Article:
Youth work in the countryside

International youth work in the countryside of aspiring Eastern European nations

It’s difficult to overestimate the role of education, and non-formal learning in particular, in European integration process of Georgia, Moldova, Ukraine and Armenia. Powerful EU programmes such as Erasmus+ and European Solidarity Corps have an impact on civil society and the establishment of international cultural dialogue between the Eastern Europe and its Western neighbours. And now these opportunities are absorbed on the local countryside in the aspiring nations despite all the contextual limitations.

Rural youth

While we witness a steady transformation in the societies of the region, not all its younger generation are evenly feeling advantage of access to self-development and economic opportunities offered by the EU. The rural youth in Ukraine, Georgia, Moldova and Armenia are traditionally less represented as participants of numerous educational exchanges, international volunteering and cooperation projects because the multipliers and entities operating in this sector in the region have only started to take on active roles. This happens due to formative processes of civil society that gets established in the countryside in the region and due to reforms of formal education in line with the wider European agenda.

When we talk about the countryside of the Eastern Europe region and Caucasus there are those commonly shared characteristics due to the post-Soviet past and current struggles to pave the way as independent nations that desire to be the part of the wider EU family.

When we try to describe the portraits of rural youngsters from the perspective of youth workers and civil activists of the region, we find that they are much affected by the local context.

As in many communities, the main problem of young people in Aparan community is unemployment. Most of them have higher education, bachelor’s degree, specialized in various fields. However, due to the lack of jobs and low wages, they are unable to adapt in their communities, and very often they have to leave their villages and concentrate in big cities, mainly in Yerevan – says Gohar Sahakyan from “Altera Lab” NGO and Aparan community, Armenia.

We find the situation with lack of employment opportunities is common to the rest of the rural areas of the region.

As there are not so many employment opportunities in our rural community besides agriculture, some construction and transportation services, we see many people, including youth either commuting to work to Chisinau or even leaving to work abroad. Recently I saw many cases when young people left to find employment outside Moldova. – answers Liliana Botnaru from the Riscova village in Moldova.

In Ukraine youngsters in the countryside are also in its mass mostly focused on economic issues as the country battles with economic slowdown due to war and slow reforms.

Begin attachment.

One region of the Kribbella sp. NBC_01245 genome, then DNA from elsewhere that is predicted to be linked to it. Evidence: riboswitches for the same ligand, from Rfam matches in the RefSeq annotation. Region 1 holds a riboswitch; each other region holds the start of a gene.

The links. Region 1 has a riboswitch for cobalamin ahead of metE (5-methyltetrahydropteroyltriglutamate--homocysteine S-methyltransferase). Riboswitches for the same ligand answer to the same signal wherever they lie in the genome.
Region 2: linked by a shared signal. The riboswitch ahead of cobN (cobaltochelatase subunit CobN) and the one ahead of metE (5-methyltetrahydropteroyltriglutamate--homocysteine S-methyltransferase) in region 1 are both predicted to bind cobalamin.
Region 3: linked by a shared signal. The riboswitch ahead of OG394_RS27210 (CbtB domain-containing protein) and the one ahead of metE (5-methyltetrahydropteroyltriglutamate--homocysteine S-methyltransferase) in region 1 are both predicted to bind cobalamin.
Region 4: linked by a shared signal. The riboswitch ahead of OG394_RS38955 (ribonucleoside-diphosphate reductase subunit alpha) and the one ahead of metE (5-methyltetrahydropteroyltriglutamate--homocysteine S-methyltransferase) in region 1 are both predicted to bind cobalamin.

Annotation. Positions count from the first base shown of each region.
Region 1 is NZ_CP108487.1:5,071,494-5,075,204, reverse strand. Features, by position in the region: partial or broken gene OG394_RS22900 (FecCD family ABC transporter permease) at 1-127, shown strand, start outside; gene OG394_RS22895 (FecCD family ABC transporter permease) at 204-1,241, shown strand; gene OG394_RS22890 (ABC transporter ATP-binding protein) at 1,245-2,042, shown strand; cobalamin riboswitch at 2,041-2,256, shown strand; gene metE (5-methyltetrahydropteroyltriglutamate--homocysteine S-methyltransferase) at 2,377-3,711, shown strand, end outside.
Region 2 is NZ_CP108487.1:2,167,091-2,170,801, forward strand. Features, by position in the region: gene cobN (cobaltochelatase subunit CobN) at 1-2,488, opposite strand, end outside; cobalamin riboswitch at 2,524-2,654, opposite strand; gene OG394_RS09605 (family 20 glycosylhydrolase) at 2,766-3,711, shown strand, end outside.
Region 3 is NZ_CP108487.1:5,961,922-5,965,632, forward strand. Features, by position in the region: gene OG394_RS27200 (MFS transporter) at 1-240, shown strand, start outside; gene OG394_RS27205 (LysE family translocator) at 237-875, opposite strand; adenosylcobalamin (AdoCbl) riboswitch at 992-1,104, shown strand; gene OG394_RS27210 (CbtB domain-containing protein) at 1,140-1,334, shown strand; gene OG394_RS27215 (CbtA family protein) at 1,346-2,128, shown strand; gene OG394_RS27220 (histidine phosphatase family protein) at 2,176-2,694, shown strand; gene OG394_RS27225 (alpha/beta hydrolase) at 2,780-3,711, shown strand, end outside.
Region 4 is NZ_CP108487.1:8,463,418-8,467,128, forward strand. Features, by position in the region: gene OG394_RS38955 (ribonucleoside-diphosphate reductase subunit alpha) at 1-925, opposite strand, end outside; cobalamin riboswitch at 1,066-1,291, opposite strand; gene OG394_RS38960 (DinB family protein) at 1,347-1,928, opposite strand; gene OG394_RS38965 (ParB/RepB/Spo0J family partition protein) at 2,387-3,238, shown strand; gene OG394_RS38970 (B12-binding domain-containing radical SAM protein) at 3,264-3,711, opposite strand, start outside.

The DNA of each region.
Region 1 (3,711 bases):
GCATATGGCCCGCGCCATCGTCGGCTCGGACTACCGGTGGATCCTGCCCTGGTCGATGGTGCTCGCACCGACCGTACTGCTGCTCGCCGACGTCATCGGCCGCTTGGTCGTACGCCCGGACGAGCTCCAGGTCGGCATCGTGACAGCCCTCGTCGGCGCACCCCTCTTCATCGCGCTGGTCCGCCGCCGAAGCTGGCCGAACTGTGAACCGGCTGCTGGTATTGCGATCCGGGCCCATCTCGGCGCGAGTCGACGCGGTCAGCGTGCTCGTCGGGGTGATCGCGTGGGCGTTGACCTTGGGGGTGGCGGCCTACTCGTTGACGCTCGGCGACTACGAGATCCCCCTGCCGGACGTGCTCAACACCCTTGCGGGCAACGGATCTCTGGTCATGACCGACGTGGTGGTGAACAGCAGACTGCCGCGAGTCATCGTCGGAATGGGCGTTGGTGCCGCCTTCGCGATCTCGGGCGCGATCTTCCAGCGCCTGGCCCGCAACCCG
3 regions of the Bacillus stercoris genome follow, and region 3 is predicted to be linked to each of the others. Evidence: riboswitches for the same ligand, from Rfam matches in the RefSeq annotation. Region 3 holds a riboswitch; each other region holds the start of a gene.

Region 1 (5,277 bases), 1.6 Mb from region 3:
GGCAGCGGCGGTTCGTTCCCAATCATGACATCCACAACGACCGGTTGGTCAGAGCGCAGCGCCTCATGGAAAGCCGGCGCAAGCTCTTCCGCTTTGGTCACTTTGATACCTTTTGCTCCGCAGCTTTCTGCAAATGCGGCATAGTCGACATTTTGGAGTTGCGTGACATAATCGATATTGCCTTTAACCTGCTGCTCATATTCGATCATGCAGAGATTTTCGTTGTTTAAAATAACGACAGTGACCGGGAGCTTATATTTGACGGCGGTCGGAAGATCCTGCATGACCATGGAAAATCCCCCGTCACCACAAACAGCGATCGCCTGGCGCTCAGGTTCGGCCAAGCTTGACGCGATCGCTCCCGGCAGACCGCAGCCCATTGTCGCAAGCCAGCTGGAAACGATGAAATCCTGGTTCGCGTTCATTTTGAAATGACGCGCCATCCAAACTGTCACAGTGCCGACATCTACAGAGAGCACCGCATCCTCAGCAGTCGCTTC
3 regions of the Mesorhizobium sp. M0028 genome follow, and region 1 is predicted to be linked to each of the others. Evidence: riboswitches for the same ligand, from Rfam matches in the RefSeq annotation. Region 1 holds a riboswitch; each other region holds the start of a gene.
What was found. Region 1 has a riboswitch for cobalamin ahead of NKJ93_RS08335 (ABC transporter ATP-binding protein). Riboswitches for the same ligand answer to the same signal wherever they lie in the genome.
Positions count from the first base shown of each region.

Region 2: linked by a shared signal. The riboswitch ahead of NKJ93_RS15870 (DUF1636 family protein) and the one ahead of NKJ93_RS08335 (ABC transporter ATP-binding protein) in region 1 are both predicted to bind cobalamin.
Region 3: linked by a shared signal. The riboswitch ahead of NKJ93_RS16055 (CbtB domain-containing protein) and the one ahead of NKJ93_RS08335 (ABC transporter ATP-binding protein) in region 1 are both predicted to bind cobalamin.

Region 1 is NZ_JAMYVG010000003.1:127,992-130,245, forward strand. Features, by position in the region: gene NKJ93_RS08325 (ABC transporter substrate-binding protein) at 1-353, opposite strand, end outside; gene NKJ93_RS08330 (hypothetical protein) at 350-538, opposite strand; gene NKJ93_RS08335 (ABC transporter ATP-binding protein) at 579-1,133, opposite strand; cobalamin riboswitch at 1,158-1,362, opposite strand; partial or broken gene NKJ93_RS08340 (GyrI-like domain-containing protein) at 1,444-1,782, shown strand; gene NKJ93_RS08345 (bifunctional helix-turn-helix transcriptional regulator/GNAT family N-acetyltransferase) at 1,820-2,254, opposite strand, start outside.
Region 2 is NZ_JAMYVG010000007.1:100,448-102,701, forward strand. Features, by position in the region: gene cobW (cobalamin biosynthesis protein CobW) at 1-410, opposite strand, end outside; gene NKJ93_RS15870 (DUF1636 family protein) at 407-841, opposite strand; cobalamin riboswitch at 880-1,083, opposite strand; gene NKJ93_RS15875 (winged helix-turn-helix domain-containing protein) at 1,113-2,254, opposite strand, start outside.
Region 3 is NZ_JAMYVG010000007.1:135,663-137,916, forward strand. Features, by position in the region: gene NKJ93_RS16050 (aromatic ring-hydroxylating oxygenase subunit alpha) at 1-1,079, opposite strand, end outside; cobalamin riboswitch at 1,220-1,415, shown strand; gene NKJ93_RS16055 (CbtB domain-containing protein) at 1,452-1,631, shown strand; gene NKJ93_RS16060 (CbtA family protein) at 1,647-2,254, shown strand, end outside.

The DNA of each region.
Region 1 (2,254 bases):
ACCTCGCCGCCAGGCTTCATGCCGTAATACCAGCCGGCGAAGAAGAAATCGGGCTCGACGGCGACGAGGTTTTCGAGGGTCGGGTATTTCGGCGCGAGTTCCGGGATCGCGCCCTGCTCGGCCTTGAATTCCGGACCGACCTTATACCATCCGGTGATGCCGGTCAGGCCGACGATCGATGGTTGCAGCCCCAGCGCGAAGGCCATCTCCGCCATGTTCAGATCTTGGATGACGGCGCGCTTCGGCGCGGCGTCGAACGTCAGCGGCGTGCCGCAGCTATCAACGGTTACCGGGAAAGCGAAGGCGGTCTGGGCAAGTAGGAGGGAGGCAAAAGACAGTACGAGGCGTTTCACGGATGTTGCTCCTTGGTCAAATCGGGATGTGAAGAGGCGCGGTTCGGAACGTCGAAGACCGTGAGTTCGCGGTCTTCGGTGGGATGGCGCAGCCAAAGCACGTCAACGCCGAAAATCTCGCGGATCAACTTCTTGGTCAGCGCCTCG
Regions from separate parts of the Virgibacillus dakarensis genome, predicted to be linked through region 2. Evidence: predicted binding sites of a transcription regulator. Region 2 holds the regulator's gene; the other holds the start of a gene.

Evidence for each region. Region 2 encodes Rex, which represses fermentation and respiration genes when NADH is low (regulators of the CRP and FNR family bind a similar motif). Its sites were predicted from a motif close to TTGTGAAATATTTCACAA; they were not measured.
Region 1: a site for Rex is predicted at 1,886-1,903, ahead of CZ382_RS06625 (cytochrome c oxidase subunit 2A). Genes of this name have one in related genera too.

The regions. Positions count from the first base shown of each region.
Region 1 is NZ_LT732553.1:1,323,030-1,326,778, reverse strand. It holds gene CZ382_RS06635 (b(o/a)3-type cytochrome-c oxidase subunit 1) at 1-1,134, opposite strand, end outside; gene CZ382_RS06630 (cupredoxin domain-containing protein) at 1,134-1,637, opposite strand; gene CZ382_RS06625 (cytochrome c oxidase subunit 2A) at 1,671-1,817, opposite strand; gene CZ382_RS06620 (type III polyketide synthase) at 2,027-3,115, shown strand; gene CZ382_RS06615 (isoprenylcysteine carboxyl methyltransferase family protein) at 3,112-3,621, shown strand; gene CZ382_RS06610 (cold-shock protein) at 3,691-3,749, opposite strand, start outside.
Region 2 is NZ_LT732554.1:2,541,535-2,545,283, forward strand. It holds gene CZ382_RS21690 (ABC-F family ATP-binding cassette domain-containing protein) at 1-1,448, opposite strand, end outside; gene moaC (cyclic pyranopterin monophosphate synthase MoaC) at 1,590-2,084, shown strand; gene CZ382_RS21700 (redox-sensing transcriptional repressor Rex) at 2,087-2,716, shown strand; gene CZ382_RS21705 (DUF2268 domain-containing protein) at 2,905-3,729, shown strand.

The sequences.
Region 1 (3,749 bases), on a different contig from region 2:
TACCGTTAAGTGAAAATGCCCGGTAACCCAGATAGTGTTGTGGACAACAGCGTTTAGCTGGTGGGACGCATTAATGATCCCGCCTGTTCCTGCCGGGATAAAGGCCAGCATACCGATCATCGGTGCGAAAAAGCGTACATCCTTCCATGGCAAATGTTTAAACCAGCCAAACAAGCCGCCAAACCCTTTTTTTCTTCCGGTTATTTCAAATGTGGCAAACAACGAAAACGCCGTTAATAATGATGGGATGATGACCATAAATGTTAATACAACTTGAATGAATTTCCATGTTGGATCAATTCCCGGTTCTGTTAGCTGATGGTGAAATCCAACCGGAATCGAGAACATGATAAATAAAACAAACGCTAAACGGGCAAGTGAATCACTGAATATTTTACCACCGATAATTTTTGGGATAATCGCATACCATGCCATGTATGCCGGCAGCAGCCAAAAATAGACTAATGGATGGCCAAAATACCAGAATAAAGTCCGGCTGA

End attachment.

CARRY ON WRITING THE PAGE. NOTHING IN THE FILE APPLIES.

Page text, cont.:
The common approach is that young people try to leave their village to get whatever possible formal education which is seen as a mean of higher chances for economic success in the future. That is why we see the narrowing of quantity of adolescents everywhere in the rural communities. Those, who stay are usually engaged in agriculture, helping out to parents. As Ukrainian countryside is traditionally very agrarian. – from the perspective of Iaroslav Gerashchenko, Ukraine.

This is much shared by other respondents, like Liliana Botnaru who said that when they are working on non-formal education projects very often they have to adapt to young people aged less than 16 years old or to target groups who are older than 25, the age when some ex-students return to Riscova.

Additional factor for young people to leave the rural communities are frozen or active armed conflicts that haunt the post-Soviet space during the recent decades.

Medea Pavliashvili, from the Gori Youth Centre and Umbrella NGO, Georgia, specifically underlines that they feel the lack of young people in the territories close to the occupied area of South Ossetia. The work of their centre, therefore, often relies in much on followers from among the school-age children who stay in the rural communities because of their age. And once they graduate, she tells, their try to leave to a city to enter any university.

Rural youth organisations

Other contextual limitations faced by young people in the villages of the region are connected to less active cultural life and fewer extracurricular opportunities. This is confirmed by Gohar from Armenian Aparan who shared on lack of entertainment venues locally, and by Liliana from Moldovan Riscova who said that there’s not much going on in their village and because of that the actions of their NGO find bigger interest among young people as there is simply no alternative for having fun with their friends. Solid basis of attendees of activities offered by the Gori Youth Center in Georgia is another proof of that. Medea tells that often those young people that they meet and work for in the neighbouring rural communities come to Gori and bring along their friends as their non-formal education events are scarce and valued by young people.

Another respondent from Georgia, Nana Surameli, the principal of the secondary school in Kaspi Municipality, Akhalkalaki village, answers that her school steps in to offer non-formal education opportunities for the local youth like a debate club, democracy education or extracurricular training on entrepreneurship. This is filling the absence of active NGOs locally who would offer non-formal education. Such actions are rare and from outside. Nana knows examples of education on gender topics or cultural activities offered by the outsider NGOs but still this is uncommon for the rural communities of Akhalkalaki area.